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The most important gardening tool is the human body. Proper body positioning, well-designed gardening gloves and tools, along with frequent rest breaks are the keys to healthy gardening.

The most important gardening tool is the human body. Proper body positioning, well-designed gardening gloves and tools, along with frequent rest breaks are the keys to healthy gardening.

Thirty minutes of yardwork, planting, or raking gives great general health benefits, such as preserving flexibility, increasing mobility, and building strength and endurance. However, aches, pains, sprains, and sometimes even a fracture can result from overuse of specific muscle groups, poor gardening technique, and working harder and longer than needed.

Whether you’re a master gardener or a budding amateur, the Canadian Physiotherapy Association recommends you follow these safety tips for tackling gardening chores.

Begin With a Warmup

Start with easy raking, or go for a five-minute walk to warm up your muscles. Stretch all major muscle groups to help prevent injury, emphasizing your back, neck, hands, and fingers.

Be Aware of Posture and Body Mechanics

Move your feet rather than twisting at your waist when sweeping, raking, mulching, or potting. If you can’t avoid twisting, tighten your stomach muscles to protect your back.

Use Ergonomically Correct Tools

Buy tools with long handles for weeding and use a potting bench that is high enough to prevent unnecessary bending. Wear gardening gloves to protect your hands from blisters, cuts, and dryness.

Pace Yourself

Don’t try to do everything all at once. Take breaks throughout your work and do some gentle stretching to keep limber. Because repeated actions that use a specific muscle or muscle group can cause pain or injury, try to vary tasks.

Raking or Hoeing

Keep your tools close to your body and your back straight to reduce strain. Use long-handled tools suited to your height and avoid twisting your trunk. If you need to bend over or reach too far while raking, consider using an ergonomic rake (available at garden centres).

Weeding or Planting

Instead of bending from the waist, squat or kneel on a kneeling pad. If you have difficulty getting up, use a bench with a support handle for assistance. Give your back, legs, and knees a break from stooping and kneeling by using tools with long handles.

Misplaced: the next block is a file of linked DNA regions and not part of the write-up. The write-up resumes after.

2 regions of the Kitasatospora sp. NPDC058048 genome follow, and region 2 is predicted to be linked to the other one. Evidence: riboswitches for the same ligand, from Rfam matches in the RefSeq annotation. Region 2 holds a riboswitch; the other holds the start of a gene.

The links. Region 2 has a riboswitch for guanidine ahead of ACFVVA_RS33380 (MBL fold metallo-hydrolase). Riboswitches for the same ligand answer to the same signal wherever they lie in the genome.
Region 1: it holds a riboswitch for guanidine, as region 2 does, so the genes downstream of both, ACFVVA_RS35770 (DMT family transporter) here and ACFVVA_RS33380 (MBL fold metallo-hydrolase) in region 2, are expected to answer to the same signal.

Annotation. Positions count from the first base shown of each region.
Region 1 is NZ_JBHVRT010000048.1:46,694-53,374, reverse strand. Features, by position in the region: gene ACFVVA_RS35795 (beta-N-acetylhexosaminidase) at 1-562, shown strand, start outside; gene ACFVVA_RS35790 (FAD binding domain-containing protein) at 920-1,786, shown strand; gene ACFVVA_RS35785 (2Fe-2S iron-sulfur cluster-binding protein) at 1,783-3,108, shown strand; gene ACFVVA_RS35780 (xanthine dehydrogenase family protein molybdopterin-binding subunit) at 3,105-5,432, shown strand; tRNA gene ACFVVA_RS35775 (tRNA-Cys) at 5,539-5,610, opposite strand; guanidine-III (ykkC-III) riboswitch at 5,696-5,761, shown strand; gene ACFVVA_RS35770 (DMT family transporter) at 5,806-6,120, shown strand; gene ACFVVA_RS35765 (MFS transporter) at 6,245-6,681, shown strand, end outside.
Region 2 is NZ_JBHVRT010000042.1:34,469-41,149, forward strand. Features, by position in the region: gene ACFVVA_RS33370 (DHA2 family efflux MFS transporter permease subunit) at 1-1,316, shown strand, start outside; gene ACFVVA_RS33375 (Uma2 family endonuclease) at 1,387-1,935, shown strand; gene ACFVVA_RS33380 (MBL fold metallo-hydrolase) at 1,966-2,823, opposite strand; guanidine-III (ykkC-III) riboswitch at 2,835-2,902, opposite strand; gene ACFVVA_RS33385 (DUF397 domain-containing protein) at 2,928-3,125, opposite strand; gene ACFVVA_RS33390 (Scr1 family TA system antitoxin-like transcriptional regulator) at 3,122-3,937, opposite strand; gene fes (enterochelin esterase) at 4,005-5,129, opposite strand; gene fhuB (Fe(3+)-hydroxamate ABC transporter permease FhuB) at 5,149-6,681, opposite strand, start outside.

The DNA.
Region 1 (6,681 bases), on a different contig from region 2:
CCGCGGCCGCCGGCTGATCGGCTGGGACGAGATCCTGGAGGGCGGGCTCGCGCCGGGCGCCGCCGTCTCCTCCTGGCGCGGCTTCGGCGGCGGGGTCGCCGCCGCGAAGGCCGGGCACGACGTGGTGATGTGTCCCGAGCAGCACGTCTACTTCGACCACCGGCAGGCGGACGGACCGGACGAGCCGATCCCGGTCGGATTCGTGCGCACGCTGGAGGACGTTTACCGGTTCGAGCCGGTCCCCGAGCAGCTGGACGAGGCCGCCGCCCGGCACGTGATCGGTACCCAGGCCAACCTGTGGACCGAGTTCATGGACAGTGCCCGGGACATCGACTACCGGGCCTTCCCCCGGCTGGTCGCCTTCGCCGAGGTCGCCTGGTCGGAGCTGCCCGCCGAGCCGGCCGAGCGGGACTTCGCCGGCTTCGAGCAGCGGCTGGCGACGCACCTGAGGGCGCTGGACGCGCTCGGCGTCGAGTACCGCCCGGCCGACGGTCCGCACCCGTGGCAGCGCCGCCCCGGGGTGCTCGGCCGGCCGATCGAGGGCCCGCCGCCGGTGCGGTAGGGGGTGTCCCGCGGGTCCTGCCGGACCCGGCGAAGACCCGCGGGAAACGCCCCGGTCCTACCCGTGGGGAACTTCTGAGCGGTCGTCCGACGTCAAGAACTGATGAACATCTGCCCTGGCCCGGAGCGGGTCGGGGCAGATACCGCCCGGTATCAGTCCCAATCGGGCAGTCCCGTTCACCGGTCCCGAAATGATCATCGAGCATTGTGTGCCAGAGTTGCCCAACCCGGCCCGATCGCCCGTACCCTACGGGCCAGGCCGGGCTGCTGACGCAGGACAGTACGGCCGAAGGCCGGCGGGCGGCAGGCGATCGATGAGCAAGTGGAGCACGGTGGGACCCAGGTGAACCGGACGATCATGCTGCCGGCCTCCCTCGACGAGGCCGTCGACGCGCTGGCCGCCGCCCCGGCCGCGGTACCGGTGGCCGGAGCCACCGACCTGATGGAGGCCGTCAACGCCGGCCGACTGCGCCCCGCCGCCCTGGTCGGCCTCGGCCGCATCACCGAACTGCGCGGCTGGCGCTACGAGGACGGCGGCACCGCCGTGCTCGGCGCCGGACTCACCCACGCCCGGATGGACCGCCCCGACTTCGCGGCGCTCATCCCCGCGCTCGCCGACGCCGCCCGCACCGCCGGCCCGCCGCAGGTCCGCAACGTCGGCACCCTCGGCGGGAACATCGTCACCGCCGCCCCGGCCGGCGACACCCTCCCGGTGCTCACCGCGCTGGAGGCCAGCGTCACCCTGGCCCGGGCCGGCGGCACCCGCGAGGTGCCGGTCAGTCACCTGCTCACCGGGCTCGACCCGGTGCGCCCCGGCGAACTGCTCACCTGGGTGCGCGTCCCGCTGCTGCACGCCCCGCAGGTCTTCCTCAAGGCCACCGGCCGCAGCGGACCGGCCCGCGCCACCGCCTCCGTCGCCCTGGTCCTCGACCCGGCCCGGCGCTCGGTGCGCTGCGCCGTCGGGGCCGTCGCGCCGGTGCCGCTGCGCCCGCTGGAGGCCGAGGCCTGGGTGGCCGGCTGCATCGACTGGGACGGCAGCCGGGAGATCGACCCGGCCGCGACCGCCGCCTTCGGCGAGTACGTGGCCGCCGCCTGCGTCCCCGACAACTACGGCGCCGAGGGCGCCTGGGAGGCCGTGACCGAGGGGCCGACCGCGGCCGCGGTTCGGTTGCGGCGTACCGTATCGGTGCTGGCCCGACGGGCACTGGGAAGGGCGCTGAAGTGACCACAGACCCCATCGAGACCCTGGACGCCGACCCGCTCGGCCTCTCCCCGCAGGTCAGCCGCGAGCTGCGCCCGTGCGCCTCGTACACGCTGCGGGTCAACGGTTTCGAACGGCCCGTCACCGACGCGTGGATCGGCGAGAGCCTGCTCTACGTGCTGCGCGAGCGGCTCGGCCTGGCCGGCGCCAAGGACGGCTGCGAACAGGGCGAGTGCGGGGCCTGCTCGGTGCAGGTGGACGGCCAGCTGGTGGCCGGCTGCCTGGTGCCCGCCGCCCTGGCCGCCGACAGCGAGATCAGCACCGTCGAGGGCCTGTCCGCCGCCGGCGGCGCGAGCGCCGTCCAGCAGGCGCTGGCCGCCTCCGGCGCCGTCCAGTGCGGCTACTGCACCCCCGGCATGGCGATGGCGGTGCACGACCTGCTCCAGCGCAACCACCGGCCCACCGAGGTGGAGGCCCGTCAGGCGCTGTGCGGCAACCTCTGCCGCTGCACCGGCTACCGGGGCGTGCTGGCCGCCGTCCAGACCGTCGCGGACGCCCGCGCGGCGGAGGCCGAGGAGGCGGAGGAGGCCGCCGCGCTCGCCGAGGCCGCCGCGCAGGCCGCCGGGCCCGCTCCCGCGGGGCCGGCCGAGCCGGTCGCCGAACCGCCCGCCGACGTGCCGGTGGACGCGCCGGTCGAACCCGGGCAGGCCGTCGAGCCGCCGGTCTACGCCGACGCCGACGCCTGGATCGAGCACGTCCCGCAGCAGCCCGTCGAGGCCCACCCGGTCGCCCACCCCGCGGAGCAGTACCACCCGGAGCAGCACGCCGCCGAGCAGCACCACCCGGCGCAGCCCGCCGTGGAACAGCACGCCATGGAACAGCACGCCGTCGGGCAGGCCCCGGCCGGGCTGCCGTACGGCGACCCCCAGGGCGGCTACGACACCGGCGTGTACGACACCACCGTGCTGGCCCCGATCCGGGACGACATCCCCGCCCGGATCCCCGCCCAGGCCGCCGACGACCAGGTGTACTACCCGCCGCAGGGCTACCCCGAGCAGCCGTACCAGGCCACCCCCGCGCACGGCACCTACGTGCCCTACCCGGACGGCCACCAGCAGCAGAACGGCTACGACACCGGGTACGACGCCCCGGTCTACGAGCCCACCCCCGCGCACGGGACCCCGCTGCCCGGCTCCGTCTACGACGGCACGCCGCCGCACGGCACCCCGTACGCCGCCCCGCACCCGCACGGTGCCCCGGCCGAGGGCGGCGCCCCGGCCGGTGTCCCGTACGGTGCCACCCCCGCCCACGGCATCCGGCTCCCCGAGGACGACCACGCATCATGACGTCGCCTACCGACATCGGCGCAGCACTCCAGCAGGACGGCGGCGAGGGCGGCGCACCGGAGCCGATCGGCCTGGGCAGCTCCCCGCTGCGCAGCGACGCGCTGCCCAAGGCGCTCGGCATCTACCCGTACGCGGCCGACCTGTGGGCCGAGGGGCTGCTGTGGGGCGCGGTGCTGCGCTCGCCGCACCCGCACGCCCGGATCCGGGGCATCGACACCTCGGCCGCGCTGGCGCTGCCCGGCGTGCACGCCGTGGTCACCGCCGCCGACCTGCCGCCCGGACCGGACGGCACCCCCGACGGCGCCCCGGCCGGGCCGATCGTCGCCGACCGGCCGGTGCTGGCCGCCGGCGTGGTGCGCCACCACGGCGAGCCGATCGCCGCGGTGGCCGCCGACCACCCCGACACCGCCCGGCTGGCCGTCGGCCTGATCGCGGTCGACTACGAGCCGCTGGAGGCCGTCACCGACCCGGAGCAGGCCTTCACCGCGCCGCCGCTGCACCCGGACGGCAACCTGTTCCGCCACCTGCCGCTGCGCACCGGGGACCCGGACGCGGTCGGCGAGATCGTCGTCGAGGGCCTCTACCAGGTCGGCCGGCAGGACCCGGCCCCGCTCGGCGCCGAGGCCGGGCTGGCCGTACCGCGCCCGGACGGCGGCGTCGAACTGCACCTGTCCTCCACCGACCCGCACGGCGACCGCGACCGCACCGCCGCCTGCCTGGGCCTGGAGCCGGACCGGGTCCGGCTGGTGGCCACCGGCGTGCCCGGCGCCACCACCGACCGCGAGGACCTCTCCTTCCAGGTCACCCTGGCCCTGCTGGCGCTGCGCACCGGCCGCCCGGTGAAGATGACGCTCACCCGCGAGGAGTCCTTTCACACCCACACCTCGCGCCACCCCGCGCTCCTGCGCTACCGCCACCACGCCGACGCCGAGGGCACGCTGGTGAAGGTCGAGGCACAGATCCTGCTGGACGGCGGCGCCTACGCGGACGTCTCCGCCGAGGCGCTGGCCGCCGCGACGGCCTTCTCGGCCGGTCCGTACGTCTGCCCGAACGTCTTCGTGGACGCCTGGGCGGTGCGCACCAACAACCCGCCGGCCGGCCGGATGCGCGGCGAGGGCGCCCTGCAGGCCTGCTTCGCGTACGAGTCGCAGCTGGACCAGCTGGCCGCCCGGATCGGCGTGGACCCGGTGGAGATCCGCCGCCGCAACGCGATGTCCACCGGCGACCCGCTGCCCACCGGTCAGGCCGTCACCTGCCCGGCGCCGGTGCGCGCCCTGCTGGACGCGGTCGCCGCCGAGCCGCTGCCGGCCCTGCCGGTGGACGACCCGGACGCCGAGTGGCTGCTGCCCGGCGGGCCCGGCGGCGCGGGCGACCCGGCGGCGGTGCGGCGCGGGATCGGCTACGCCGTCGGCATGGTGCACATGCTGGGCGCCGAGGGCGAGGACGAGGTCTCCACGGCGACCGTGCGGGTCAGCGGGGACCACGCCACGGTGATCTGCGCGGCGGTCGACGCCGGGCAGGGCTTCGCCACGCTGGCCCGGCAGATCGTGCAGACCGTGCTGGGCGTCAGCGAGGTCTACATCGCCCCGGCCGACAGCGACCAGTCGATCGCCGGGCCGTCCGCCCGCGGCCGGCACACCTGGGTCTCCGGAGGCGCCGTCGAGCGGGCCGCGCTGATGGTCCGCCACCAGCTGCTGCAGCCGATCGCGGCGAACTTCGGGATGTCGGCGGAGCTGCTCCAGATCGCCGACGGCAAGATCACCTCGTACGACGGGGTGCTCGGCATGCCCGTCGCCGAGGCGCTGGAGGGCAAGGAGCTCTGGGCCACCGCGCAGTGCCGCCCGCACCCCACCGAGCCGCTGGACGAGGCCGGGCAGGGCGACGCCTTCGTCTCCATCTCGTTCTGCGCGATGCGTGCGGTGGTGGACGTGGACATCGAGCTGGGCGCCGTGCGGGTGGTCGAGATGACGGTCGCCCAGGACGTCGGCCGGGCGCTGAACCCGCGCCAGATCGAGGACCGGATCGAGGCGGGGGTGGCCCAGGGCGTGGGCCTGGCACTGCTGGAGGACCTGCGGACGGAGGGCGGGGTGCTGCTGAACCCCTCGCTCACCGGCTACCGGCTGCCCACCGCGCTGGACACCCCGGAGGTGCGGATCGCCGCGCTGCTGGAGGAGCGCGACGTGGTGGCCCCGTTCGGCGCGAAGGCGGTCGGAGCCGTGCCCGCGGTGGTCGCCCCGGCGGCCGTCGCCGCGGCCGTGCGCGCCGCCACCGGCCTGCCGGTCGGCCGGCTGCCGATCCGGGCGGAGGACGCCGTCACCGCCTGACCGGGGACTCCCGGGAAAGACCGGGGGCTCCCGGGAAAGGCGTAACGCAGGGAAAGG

Digging or Shovelling

Choose a shovel with a weight and handle length appropriate for your size and for the job you are doing. Inserting the head of the shovel vertically into the ground, step on the blade and lift small amounts at a time, bending at the knees and using your legs - not your back - to lift the load. Avoid twisting. You can give your back a break by using a smaller shovel, reducing the temptation to lift large amounts of soil.

Lifting or Carrying

Know your limits and lift properly: bend your knees - not your back, avoid twisting or reaching, and keep the load close to your body. Use a wagon or wheelbarrow to transport supplies and/or to move or carry heavy items. (A four-wheeled cart is sturdier and easier to use than a wheelbarrow.)

Pruning or Trimming

Match the size of the gardening tool handle to the size of your hand. Choose tools that you can hold so that your hand remains positioned in line with your forearm. Hold your tools in a loose, comfortable grip since holding too tightly may cause injury, then get as close to your work as possible; don’t stretch beyond your reach or past your stable footing.

You can find more information on gardening without injury by visiting the “Gardening Tips” page found on the Canadian Physiotherapy Association’s website



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Leah PayneLeah Payne